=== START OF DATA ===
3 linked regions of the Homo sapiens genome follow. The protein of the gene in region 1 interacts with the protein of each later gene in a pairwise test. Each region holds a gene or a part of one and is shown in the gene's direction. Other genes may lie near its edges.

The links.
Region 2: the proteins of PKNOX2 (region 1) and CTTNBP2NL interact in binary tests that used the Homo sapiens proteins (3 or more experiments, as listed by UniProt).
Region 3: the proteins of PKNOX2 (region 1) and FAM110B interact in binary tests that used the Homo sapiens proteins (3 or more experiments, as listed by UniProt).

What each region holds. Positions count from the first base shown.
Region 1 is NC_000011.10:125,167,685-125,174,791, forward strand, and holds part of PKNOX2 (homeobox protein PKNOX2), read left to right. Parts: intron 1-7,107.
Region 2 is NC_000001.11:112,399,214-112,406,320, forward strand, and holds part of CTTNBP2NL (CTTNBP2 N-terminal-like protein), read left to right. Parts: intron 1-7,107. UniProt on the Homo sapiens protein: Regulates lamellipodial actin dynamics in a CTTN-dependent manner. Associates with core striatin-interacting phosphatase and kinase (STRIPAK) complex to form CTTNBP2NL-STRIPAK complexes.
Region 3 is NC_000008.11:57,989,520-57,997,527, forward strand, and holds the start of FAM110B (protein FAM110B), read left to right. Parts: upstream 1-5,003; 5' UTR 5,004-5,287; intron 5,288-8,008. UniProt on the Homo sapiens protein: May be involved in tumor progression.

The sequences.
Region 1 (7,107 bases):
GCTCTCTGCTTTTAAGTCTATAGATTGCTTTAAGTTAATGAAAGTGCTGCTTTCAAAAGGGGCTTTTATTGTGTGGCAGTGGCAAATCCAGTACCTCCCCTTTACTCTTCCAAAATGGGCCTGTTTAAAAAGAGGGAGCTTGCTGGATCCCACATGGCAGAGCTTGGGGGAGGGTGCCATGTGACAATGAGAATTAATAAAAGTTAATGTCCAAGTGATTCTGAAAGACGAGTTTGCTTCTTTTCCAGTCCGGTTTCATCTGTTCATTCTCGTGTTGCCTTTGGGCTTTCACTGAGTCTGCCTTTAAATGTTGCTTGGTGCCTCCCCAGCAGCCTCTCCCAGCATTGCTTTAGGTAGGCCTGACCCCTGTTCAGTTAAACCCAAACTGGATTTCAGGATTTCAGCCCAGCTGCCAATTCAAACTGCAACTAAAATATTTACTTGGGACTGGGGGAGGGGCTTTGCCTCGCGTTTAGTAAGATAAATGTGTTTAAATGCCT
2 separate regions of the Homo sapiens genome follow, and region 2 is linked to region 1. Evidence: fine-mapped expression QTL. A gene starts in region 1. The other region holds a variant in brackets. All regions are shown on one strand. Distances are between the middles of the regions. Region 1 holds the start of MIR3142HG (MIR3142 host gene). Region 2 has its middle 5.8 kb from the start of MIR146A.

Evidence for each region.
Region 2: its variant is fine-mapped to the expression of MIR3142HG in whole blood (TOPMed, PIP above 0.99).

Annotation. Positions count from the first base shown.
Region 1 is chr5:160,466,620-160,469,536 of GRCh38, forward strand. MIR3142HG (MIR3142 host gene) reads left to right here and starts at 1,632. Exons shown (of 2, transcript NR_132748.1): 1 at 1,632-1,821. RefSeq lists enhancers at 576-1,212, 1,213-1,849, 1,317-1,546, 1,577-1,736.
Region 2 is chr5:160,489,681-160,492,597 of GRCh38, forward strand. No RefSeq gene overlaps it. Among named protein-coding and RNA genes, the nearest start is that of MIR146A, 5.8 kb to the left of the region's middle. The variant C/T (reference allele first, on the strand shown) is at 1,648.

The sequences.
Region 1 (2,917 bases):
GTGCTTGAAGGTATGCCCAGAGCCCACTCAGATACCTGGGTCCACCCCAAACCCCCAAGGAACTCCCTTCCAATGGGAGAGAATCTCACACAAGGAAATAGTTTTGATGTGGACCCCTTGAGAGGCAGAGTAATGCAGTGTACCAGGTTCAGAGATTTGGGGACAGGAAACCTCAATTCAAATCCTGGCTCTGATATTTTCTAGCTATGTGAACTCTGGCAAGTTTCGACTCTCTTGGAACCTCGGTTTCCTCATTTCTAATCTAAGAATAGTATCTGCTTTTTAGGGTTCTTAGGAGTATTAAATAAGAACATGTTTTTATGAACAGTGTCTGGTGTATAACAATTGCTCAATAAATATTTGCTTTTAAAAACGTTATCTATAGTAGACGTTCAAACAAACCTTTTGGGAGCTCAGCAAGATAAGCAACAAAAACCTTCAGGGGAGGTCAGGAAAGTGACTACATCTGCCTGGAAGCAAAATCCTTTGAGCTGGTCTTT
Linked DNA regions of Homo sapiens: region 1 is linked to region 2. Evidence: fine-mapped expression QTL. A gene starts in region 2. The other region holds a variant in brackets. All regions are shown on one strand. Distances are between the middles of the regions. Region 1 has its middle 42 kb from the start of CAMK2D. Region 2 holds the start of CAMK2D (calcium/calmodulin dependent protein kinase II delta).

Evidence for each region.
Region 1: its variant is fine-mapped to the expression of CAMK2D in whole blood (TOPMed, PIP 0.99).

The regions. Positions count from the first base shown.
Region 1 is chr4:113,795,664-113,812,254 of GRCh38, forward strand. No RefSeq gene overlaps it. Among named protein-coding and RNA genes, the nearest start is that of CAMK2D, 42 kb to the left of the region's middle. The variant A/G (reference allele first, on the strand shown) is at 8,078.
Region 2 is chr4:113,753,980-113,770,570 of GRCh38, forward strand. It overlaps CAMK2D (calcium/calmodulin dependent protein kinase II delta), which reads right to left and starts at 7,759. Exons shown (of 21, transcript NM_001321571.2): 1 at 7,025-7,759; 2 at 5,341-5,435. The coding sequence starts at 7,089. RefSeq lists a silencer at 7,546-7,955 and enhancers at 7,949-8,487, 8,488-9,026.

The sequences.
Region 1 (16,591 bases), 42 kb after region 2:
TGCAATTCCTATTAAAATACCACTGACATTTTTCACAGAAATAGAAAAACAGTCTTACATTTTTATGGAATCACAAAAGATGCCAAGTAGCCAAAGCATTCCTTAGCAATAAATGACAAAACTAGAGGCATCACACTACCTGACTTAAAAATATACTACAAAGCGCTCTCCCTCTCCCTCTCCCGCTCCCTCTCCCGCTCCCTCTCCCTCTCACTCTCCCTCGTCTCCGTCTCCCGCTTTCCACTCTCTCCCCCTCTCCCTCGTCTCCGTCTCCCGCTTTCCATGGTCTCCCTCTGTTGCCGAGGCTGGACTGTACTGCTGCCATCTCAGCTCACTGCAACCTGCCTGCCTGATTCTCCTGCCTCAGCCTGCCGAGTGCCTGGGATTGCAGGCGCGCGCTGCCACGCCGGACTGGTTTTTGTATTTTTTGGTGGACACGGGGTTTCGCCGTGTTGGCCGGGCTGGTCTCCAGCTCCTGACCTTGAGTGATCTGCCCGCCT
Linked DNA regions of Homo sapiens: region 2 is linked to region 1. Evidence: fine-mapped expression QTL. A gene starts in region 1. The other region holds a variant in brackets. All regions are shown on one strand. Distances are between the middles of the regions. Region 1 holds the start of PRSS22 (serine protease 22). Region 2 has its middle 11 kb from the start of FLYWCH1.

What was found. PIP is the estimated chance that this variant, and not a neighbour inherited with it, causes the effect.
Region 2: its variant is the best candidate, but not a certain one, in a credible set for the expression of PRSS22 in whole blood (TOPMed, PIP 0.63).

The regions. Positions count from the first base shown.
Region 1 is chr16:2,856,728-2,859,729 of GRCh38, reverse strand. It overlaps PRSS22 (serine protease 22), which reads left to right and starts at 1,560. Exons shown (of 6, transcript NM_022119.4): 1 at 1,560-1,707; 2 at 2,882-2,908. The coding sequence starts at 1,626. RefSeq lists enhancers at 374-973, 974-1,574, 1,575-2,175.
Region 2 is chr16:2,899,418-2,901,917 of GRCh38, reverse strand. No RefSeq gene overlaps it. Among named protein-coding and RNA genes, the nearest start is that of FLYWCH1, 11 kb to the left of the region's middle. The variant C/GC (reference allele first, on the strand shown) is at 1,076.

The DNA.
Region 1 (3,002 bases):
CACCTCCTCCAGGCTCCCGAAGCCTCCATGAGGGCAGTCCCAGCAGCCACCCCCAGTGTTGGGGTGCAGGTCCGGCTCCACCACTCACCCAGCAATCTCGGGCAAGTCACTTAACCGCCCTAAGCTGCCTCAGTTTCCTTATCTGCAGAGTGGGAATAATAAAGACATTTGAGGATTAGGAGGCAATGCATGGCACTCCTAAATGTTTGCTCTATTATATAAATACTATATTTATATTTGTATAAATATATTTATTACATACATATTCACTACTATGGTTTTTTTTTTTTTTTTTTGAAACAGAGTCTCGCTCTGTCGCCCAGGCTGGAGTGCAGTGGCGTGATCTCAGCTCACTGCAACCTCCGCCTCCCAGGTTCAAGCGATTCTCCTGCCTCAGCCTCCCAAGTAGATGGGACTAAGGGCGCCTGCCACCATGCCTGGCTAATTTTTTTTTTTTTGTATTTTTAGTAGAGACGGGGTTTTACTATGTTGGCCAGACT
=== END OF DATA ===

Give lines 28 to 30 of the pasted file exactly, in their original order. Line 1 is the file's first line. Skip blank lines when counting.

Region 1 (16,591 bases), 42 kb after region 2:
TGCAATTCCTATTAAAATACCACTGACATTTTTCACAGAAATAGAAAAACAGTCTTACATTTTTATGGAATCACAAAAGATGCCAAGTAGCCAAAGCATTCCTTAGCAATAAATGACAAAACTAGAGGCATCACACTACCTGACTTAAAAATATACTACAAAGCGCTCTCCCTCTCCCTCTCCCGCTCCCTCTCCCGCTCCCTCTCCCTCTCACTCTCCCTCGTCTCCGTCTCCCGCTTTCCACTCTCTCCCCCTCTCCCTCGTCTCCGTCTCCCGCTTTCCATGGTCTCCCTCTGTTGCCGAGGCTGGACTGTACTGCTGCCATCTCAGCTCACTGCAACCTGCCTGCCTGATTCTCCTGCCTCAGCCTGCCGAGTGCCTGGGATTGCAGGCGCGCGCTGCCACGCCGGACTGGTTTTTGTATTTTTTGGTGGACACGGGGTTTCGCCGTGTTGGCCGGGCTGGTCTCCAGCTCCTGACCTTGAGTGATCTGCCCGCCT
Linked DNA regions of Homo sapiens: region 2 is linked to region 1. Evidence: fine-mapped expression QTL. A gene starts in region 1. The other region holds a variant in brackets. All regions are shown on one strand. Distances are between the middles of the regions. Region 1 holds the start of PRSS22 (serine protease 22). Region 2 has its middle 11 kb from the start of FLYWCH1.